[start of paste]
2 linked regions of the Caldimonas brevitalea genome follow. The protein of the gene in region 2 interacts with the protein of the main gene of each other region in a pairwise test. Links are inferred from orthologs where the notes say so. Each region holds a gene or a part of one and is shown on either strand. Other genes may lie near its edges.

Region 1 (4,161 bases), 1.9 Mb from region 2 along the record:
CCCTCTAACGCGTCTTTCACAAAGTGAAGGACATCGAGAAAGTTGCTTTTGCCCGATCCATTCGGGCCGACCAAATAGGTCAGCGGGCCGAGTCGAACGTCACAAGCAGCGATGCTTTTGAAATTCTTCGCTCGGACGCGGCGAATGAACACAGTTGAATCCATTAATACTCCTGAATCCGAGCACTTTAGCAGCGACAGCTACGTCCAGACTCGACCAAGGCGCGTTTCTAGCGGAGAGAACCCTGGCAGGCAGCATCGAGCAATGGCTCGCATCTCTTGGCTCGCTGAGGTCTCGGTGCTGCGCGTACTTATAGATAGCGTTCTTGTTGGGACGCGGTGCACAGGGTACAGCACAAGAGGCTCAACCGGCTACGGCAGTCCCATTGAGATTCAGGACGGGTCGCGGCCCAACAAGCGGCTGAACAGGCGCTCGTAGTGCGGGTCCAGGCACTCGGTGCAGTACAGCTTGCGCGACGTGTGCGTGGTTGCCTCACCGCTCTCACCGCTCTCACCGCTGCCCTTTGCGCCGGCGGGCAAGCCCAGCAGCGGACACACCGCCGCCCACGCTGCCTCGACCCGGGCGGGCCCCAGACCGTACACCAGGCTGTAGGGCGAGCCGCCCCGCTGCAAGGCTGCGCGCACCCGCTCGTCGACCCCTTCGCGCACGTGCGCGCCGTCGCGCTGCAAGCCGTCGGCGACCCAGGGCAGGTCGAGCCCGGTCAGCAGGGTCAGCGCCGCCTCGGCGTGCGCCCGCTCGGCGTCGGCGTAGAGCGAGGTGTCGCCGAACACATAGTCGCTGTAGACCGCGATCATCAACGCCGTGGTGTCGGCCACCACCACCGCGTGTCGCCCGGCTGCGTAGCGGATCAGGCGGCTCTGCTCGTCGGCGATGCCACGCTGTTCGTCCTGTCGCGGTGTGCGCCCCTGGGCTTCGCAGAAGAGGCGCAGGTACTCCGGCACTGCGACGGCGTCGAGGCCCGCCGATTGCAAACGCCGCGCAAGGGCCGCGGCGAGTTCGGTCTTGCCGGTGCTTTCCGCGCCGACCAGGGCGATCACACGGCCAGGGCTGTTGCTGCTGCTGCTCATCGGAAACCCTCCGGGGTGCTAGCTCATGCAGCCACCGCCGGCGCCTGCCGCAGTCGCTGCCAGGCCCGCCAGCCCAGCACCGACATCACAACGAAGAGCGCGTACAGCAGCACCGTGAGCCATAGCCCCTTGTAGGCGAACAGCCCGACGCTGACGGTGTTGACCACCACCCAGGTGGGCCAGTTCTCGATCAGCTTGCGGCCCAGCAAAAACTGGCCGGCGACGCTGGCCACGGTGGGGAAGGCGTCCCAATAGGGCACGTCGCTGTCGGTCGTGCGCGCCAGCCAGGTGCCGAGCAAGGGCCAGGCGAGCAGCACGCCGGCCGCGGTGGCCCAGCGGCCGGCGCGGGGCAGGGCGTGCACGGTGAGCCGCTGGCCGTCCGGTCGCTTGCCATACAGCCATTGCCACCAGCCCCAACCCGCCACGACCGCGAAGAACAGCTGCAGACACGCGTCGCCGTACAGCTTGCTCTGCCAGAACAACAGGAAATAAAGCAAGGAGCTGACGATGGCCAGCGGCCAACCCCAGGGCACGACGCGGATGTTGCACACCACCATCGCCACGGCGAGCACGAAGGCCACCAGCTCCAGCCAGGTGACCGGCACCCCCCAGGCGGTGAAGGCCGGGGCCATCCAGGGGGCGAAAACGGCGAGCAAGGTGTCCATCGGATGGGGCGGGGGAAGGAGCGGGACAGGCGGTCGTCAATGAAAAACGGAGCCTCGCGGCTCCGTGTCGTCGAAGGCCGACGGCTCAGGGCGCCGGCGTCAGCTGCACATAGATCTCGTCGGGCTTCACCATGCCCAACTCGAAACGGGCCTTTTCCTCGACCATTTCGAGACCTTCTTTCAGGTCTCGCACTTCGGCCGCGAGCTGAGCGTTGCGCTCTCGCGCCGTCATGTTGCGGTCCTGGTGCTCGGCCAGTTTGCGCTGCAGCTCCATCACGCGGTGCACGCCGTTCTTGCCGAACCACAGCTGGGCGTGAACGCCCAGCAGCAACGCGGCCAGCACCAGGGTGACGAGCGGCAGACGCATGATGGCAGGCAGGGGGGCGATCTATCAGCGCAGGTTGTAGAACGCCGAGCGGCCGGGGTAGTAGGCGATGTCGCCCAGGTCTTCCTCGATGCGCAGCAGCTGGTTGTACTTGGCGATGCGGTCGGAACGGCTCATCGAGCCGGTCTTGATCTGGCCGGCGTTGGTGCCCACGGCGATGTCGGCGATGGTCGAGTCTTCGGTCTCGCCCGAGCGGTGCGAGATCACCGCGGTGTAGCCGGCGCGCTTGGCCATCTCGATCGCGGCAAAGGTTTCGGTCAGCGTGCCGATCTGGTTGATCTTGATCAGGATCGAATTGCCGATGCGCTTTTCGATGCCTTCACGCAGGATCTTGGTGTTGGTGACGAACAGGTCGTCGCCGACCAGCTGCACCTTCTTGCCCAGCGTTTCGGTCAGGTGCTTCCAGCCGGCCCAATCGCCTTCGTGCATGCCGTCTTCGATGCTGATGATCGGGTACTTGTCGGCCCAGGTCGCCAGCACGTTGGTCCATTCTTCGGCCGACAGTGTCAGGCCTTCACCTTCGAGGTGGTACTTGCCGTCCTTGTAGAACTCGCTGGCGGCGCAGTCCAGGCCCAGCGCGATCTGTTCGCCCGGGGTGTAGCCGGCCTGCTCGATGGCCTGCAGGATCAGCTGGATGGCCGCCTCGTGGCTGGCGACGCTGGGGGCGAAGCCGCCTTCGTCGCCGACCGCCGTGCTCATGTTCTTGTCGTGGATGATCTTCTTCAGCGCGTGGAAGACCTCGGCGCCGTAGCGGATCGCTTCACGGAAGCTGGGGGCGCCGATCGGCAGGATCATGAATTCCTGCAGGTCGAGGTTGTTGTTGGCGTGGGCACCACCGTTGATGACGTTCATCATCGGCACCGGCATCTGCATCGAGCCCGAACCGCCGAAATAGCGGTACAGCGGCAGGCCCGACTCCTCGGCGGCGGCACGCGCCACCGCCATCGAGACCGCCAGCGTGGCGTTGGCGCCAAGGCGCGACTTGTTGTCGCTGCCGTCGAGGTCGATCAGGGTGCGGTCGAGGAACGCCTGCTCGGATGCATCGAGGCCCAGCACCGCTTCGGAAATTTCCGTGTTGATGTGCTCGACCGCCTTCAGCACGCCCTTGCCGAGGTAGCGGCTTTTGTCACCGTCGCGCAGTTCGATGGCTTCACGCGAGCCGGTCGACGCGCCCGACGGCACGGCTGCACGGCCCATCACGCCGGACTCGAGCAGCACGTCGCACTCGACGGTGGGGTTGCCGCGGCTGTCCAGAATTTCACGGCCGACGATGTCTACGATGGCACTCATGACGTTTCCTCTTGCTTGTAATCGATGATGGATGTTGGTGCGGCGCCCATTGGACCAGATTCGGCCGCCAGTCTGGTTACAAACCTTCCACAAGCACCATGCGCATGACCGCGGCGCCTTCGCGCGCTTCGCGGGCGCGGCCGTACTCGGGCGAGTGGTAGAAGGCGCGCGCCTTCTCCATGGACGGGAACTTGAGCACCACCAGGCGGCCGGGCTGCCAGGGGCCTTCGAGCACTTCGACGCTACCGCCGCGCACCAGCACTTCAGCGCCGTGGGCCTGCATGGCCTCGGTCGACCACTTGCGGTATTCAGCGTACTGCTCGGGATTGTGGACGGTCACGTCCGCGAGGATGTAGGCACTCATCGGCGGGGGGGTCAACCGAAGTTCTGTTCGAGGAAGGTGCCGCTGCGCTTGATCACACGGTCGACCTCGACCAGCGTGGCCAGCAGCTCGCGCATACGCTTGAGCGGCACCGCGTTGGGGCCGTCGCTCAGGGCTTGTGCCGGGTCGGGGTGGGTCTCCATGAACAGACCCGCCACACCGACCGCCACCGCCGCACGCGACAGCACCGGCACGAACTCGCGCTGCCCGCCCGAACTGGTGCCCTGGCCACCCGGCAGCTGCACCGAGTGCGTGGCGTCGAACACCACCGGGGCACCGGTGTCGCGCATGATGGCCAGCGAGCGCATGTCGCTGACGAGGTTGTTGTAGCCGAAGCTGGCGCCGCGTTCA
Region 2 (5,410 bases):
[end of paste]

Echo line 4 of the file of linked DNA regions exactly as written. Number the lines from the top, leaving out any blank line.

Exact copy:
Region 2 (5,410 bases):